We end grateful for summer fruit and also “for what we don’t have.”  And more than that, hungry for some small abundance to fill the loss as in Earning a Living:

….   I have wanted a fig tree ever since Sarkis
elderly Armenian neighbor     planted his tree     I saw
how fast it grew     how abundant confident joyful

figs hung     on their huge-leaved branches
the lesson of age is this: often, more is denied
than granted….

The redemption is, of course, the nod to abundance, the neighbor enjoining her to “pick figs” and a private enjoyment in treating oneself by instead picking them at Trader Joe’s to take them home – a feeling that there is enough; and perhaps the gaps hold enough room for a fig tree as the poem ends “come, figs, grow here.”

The poems in the third section titled Visit (2011) are lush and long and spread out on the page not unlike the geography of Los Angeles, and, in a way, I feel are uniquely expressive of a westerner’s point of view (I’m including the poet’s Midwestern roots in that assessment – because we are almost all transplants here.) There is an easy humor that is not without a sharp eye; a look at the wide world around us, then communicated with the shy, introspective, self-depreciating, ever-gentle voice.  The first poem in this section makes me proud of Los Angeles writers (and L.A. poets in particular).


never swoop into my nervous shoulder
with any kind of élan excitement joie de something-or-other
never thrill the brilliant turquoise newly ironed cheap but
pleasant long blouse I want to wear this week when temperatures
rise this is Southern California who can make any sense of sonnets
in a climate where bougainvillea spreads its unimaginable but there they are
fuchsia blossoms across whole houses we like reaching here reaching
for the planet mercury shape shifter alchemical magician planet god force
who stirs the air spreads pollen spreads coyotes into city driveways spews
disaster and rescue from disaster into our lives three four seventy times a day

nothing cures anxiety like disaster which is why sonnets can’t stand Los Angeles

The poems in this section are simply brilliant. I would quote each one but instead invite you to buy the volume yourself to read Photo: Poet with Imagined Animal, If You Read Books You’ll Be Less Depressed Than If You Listen To A Lot Of Loud Music and Admiration – to name a few – each one a musing on writing, on art and its artists, on what it is to choose this life and look up one day content to have landed exactly where one has ended up.

Which brings us to the title section of the book Oh, Salt / Oh, Desiring Hand (2012). And this “Part Two”, is divided into three sections as well, One: Presence, Two: Companions and finally, Three: Wet.  Sections One and Two are the Prado we found in from one to the next, with their short, expressive pieces, each one an exercise in expansive brevity. How does she say so much in so few words? As in Under:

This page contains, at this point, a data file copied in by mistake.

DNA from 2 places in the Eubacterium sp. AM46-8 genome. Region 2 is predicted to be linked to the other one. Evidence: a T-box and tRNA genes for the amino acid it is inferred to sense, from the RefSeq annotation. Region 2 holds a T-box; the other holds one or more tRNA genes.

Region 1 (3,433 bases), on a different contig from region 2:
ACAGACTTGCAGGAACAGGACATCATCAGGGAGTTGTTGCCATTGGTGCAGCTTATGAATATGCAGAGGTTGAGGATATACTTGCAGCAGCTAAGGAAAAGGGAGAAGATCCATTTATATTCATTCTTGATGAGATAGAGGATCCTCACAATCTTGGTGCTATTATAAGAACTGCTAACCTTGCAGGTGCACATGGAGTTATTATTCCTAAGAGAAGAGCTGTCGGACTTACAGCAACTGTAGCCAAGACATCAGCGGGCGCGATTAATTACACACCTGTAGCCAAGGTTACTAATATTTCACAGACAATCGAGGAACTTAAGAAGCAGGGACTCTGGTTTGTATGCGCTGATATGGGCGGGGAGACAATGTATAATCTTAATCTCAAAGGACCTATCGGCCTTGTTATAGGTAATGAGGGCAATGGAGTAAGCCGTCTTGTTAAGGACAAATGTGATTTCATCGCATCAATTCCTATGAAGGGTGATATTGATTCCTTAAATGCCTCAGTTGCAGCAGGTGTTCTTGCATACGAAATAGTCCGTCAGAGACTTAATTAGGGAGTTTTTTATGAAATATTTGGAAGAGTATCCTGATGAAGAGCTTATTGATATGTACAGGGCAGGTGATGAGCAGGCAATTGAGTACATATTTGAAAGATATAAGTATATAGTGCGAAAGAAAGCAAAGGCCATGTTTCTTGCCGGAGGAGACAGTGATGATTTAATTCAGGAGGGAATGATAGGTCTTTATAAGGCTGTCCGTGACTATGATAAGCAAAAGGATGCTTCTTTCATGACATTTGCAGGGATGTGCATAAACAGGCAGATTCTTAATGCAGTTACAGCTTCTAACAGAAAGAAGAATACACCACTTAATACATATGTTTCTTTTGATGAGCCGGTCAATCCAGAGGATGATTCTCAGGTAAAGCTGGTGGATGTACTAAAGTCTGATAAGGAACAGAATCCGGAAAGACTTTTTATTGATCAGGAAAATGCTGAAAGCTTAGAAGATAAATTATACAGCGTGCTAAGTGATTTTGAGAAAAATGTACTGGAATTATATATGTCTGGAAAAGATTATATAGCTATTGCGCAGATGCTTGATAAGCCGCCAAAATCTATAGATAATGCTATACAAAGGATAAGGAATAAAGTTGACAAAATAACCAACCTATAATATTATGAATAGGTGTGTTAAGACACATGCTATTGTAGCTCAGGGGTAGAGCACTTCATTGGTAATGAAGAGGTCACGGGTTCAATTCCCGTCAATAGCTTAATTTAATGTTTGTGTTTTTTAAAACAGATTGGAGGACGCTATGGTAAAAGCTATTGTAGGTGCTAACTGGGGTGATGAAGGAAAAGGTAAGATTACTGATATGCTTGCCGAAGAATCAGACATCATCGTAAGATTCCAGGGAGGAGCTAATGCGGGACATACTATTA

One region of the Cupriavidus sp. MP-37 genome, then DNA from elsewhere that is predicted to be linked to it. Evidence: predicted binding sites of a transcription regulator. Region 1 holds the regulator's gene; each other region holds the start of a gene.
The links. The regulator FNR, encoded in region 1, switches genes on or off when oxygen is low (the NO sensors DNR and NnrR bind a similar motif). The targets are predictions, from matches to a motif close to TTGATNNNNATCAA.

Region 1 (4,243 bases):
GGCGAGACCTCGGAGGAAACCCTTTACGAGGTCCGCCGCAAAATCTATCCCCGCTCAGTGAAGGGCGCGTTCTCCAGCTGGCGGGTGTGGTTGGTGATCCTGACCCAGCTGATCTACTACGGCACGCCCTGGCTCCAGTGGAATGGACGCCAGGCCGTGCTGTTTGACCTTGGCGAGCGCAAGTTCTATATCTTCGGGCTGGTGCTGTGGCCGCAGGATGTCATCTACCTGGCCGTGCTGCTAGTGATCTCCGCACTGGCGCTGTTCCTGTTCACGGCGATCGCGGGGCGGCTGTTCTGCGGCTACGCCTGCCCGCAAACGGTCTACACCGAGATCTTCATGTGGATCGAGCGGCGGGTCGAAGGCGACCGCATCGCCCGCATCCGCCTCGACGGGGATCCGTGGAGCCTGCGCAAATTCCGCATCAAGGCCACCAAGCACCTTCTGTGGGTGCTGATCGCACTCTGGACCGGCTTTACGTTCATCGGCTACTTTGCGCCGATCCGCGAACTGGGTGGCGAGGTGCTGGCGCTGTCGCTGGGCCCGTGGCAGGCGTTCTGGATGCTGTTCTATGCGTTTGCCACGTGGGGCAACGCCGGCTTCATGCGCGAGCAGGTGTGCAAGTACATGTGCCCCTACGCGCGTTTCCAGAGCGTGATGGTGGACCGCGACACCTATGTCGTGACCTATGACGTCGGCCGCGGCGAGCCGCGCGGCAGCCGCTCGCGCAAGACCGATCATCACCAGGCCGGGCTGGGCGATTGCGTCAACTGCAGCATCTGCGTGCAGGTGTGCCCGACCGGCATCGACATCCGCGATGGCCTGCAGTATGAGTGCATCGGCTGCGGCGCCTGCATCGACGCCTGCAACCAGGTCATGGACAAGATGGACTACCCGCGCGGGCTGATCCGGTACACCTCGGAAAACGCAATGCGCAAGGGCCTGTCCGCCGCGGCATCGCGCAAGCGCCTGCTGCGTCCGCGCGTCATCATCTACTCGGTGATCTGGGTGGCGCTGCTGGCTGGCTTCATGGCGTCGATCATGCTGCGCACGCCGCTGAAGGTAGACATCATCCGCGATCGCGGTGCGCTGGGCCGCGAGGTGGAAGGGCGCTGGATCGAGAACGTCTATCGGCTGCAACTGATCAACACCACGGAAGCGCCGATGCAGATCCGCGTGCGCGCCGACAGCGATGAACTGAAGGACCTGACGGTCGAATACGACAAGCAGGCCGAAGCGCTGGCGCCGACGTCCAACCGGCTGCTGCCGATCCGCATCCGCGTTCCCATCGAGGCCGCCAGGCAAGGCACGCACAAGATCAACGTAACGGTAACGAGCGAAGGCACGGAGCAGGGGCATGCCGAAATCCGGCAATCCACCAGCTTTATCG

whose Mother do we ever have?
anything with breasts     even old
stubborn years give milk

we’ll live for you furred elegance
we’ll be your hunger

This first section evolves from our needy singular nature toward the human, toward Companions, toward that which becomes aware of other, here is that shared experience, that exquisite exchange, in Herbs Oh Ancient Oh Tomorrow:

we sing we kiss joy as we lick
the steady pulse in our thick-veined wrists
oh salt oh desiring hand

And finally, we come to Wet, title taken from the last poem of the book and the theme plays throughout the section – what, finally, is our essence? Salt, yes, and water, mostly water as in Wakes Up:

evil makes hot weather hotter     “god and goddess bless us
and be blessed” to which I often add

“may Divine Love pour through us all”
Divine Love even arriving as sweat
running along my achy neck is fine with me

We have an unquenchable thirst for love, for a life of meaning and, for some, a life of art. Thank you, Holly Prado, for choosing to live your art. Thank you for being a poet in Los Angeles, where poetry is sometimes buried by the lead of disaster and untimely deaths.  Thank you for poetry that allows us to find the common, the connection, the pattern that unifies us. Finally, I’ll let Prado end this review because it sums up how I feel when I ingest brilliant, incisive, expansive poetry – her poetry. This from Diamond Shaped Pattern:

the basket is a gift an unexpected “here, take it”
which makes me believe all is not lost there might
be hope on this shattered planet

oh Sacred Luck save us from our greed
our grim envy the hate we heap
on names we can’t pronounce

moon and lunch and baskets stitched tight     they can
support water     say any of this in your own language
it’s always sky and food and craft that hold freshness
ready for us when we show up together
in the afterlife weaving each other’s thoughts